It’s An Open Question, Say Explorers Of The Inexplicable
EDINBURGH, Scotland (AP) _ Scientists who investigate such mysteries as psychic spoon-bending, mind- reading and things that go bump in the night wound up an international conference Saturday saying there’s something out there, but they aren’t sure what.
″There is now enough information from research to suggest that some odd things do happen, but there’s no cohesive theory as to why and how they happen,″ said American Professor Robert L. Morris of Edinburgh University.
Morris, 45, Britain’s first professor of parapsychology, said in an interview that his science deals with ″curious things that aren’t explained.″
″We don’t know what the outcome of the many investigations will be and if it turns out that psychic phenomena are merely the application of known physics and biology, and can be explained in ordinary terms, well, that’s fine,″ he said.
Morris, formerly of Syracuse University, New York, joined 140 other scientists in the field to discuss their work, in Edinburgh at the five-day, 30th annual conference of the Parapsychological Association.
A note of caution about believing fantastic stories was sounded by Dr. John Beloff, a retired Edinburgh University psychologist who organized the meeting with Morris.
″I consider that excessive credulity does far more harm than excessive incredulity,″ said Beloff.
In his address on the credibility of psychic claims, Beloff said there were fewer cases around of alleged psychic activity than there used to be.
He said Uri Geller, who gained fame with his claimed ability to bend spoons by thought alone, ″has taken a terrible battering and the mini-Gellers have become even scarcer.″
But from time to time, there were amazing claims, Beloff said. ″Our ancestors called them miracles or witchcraft but modern researchers should adopt a neutral term such as ’extreme phenomena,‴ he said.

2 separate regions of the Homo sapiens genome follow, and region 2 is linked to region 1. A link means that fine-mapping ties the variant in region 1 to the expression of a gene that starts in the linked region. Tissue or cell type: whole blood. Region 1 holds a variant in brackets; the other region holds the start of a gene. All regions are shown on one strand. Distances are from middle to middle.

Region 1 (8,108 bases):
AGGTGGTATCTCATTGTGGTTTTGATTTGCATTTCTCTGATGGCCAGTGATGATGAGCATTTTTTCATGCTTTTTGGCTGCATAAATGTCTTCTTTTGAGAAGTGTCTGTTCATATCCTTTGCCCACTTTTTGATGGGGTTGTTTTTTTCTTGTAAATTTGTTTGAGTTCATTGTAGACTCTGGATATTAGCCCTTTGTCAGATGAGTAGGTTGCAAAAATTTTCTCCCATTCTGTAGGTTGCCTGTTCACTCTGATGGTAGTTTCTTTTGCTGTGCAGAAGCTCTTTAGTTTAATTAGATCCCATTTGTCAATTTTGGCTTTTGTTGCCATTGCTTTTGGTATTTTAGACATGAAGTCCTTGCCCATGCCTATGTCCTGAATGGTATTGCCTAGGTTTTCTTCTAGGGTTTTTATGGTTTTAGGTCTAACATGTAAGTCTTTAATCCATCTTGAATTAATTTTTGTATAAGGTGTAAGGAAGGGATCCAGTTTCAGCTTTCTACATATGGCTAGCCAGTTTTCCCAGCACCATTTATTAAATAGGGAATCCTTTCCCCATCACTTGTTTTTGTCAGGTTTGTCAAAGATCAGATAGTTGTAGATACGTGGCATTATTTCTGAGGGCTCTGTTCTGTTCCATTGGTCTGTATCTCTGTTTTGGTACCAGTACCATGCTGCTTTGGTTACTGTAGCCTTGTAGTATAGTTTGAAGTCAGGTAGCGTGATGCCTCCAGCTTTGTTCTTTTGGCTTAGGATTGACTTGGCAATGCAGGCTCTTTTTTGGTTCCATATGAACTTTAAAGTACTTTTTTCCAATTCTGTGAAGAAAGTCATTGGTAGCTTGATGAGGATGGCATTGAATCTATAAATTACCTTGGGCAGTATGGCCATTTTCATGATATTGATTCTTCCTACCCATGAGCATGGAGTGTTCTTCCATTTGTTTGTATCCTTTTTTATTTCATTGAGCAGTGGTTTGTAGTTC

If such extreme phenomena exist, it is intellectually dishonest as well as cowardly to discount them, Beloff said.
Morris said investigators of the paranormal have a handy short name for the apparently inexplicable. They call it psi, which rhymes with sigh.
Psi covers extrasensory perception or ESP, which is knowing things you couldn’t have known by the usual means, like sensing the death of a relative at the moment of death, or dreaming of a plane crash that happens next day.
″I know of an Edinbrugh woman who left her work suddenly because she felt something was wrong at home and on arriving there she found one of her children had been sent home from school ill,″ Morris said.
The power of mind over matter, like spoon-bending or rolling a string of winning combinations with dice by apparent will-power, is called psychokinesis or PK.
In a PK case cited by Alok Saklani of Garwhal University in Srinagar, India, a Himalayan shaman or faith-healer persuaded one group of wheat seeds to germinate more abundantly than another group, seemingly by concentrating her thoughts on them, and under test conditions.
Robert McConnell, a retired physicist at Pittsburgh University and the association’s first president, told The Associated Press: ″We don’t have any idea what we’re doing. All we know is that something occurs.″
McConnell said: ″Despite enormous interest among laymen, we need more recognition from the scientific establishment so we can get support, and I don’t mean just money. We have too much popular attraction and not enough willingness to examine the evidence.″
″Parapsychology is totally unrewarding financially, so we can’t attract enough of the most brilliant young men and women,″ McConnell said.
Asked if investigating the paranormal could have any result beyond advancing knowledge, McConnell responded: ″Psi has to do with the relation of consciousness to the physical world. Ultimately, I expect we will find relationships between people which are now regarded as impossible or absurd and once we have more intimate relationships, we might conceivably be able to overcome our desperate problems, like overpopulation and war.″